Ankyrin repeats have been extensively studied in terms of their protein-protein interactions. For example, the INK4 family of ankyrin repeat proteins specifically inhibit the cyclin-dependent kinases (CDK) of the cell cycle (Fig. 1a). There are four members of the INK4 family of CDK inhibitors: p15INK4B, p16INK4A, p18INK4C, p19INK4D. All four proteins are biochemically indistinguishable with respect to inhibition of CDK4/6. Understanding the mechanism of molecular recognition of these proteins is made more important by the fact that a common event in tumorigenesis is mutation of the regulatory proteins involved in the G1-S transition. The INK4 family of proteins specifically inhibit the cyclin-dependent kinases CDK4 and CDK6 responsible for initiating this transition. Insertions in the ankyrin repeat motif are common and usually found in the loop regions. In the case of the INK4 proteins, the first helix in the second repeat is shorter than the consensus one.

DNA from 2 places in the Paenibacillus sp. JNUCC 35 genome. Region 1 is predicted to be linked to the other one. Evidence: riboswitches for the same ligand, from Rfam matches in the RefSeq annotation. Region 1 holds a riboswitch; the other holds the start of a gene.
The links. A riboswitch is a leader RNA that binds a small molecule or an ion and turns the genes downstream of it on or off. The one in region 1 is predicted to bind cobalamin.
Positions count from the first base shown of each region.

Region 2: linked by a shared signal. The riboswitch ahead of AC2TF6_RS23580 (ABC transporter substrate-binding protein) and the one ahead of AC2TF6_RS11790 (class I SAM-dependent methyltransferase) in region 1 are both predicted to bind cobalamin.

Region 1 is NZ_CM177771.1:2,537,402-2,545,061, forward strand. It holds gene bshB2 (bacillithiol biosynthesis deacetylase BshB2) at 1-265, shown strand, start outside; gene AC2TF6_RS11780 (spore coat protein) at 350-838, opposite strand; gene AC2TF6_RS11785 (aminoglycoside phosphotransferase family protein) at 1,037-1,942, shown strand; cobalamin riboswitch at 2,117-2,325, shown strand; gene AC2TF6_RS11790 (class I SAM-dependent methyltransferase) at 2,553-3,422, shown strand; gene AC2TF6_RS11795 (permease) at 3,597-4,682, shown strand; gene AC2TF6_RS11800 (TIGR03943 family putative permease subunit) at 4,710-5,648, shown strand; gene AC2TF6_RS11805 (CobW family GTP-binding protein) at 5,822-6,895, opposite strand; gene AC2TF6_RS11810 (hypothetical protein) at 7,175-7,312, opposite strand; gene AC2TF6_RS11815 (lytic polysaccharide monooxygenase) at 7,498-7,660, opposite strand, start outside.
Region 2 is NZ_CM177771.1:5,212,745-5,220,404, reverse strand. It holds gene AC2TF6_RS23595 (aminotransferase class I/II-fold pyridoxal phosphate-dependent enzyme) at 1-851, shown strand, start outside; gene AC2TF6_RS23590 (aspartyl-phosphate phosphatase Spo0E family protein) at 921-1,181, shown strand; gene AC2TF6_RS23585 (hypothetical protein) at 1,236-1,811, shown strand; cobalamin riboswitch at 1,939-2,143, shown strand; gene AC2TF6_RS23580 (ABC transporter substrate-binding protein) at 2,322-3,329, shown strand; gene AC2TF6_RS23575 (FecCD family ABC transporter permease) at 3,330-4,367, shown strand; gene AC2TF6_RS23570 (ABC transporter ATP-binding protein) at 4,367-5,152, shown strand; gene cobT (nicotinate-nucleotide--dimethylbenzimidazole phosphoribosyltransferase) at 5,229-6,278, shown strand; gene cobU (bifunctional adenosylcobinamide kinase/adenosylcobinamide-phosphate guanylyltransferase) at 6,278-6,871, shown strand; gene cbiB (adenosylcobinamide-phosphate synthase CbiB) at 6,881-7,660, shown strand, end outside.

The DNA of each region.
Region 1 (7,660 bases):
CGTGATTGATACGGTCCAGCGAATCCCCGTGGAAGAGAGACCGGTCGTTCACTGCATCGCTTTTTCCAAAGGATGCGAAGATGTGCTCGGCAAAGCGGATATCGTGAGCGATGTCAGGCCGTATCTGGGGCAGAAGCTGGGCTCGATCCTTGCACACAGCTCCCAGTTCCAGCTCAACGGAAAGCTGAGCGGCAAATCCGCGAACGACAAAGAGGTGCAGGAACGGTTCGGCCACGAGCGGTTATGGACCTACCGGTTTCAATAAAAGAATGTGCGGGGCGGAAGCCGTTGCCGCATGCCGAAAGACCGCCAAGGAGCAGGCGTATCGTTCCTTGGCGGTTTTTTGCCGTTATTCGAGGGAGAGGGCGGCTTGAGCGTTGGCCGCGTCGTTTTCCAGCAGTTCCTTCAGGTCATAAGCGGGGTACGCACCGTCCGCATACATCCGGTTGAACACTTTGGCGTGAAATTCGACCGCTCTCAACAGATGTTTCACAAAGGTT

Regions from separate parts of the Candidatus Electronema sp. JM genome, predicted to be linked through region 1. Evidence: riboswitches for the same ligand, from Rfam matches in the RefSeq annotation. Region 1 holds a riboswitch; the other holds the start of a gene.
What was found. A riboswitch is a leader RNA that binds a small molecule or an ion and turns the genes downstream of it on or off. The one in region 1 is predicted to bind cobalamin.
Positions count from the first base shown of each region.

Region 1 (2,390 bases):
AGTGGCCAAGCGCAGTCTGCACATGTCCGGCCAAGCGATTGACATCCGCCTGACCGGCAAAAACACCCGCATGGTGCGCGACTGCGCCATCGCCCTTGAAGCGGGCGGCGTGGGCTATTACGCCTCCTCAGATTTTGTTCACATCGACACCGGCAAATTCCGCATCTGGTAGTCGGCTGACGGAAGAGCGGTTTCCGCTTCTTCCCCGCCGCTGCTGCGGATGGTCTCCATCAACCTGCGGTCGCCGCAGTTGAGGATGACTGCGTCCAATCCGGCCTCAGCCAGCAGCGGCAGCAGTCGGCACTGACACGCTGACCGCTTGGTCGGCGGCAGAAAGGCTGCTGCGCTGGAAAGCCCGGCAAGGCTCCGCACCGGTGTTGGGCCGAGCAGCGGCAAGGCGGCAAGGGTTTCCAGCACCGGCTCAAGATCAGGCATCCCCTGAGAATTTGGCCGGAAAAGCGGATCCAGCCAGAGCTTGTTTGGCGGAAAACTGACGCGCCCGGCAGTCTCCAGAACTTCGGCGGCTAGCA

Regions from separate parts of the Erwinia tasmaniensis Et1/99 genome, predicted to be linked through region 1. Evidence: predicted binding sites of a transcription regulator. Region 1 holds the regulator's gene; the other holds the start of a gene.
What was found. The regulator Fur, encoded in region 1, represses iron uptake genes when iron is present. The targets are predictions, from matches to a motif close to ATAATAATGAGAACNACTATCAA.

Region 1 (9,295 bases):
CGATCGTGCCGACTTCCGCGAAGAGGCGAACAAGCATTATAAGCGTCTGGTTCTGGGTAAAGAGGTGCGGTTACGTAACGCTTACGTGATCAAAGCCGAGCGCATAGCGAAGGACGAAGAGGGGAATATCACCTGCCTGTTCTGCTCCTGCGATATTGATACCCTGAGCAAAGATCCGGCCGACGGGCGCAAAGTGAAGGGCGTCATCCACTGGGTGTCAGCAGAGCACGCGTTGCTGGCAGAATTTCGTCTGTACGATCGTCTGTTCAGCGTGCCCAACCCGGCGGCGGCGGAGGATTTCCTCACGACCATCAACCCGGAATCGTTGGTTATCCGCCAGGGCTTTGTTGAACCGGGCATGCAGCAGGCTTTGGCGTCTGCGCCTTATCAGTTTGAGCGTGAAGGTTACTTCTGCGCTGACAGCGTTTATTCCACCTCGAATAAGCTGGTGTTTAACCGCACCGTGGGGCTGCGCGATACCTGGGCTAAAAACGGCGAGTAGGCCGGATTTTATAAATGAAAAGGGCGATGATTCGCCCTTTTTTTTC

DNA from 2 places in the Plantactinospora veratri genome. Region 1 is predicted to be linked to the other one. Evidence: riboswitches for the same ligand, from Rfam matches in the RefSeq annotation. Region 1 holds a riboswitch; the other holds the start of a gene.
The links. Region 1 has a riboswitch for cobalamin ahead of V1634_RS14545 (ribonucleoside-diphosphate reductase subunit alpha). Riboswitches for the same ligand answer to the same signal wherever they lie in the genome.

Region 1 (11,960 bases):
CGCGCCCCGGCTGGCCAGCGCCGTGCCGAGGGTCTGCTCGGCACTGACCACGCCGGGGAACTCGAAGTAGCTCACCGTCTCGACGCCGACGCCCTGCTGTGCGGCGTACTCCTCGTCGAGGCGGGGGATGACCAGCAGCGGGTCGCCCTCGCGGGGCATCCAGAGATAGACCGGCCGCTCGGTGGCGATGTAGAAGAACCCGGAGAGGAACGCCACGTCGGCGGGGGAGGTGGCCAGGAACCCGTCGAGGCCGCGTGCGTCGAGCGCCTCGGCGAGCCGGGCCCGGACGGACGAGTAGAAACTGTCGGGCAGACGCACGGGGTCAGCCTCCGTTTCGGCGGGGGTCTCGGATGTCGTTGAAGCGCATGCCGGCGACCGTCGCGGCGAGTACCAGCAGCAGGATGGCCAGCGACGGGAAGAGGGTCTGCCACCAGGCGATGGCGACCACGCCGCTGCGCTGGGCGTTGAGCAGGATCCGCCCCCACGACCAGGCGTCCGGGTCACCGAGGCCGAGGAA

The ankyrin repeats of the protein IκBα are an interesting example of the phenomenon of protein folding induced by binding, as is seen in an increasing number of protein-protein interactions. IκBα is an inhibitor of the transcription factor NF-κB and the NF-κB-binding domain of IκBα has six ankyrin repeats (Fig. 1b). The structure of IκBα is only known in complex with NF-κB but extensive biophysical analysis revealed that although the protein is compactly folded and has all of its secondary structural elements it nevertheless has some highly dynamic, molten-globule-like regions in both free and complexed forms.9 Subsequent analysis using hydrogen/deuterium exchange monitored by mass spectrometry showed that the β-hairpins of ankyrin repeats 5 and 6 only fold upon binding to NF-κB.10,11 The authors propose that this feature of IκBα may be important for several aspects of its function that are critical for the tight regulation of NF-κB activity. In particular, the flexibility of the hairpins may help it to bind to different NF-κB dimers resulting in the transcription of different genes and also facilitate the dissociation of NF-κB from DNA.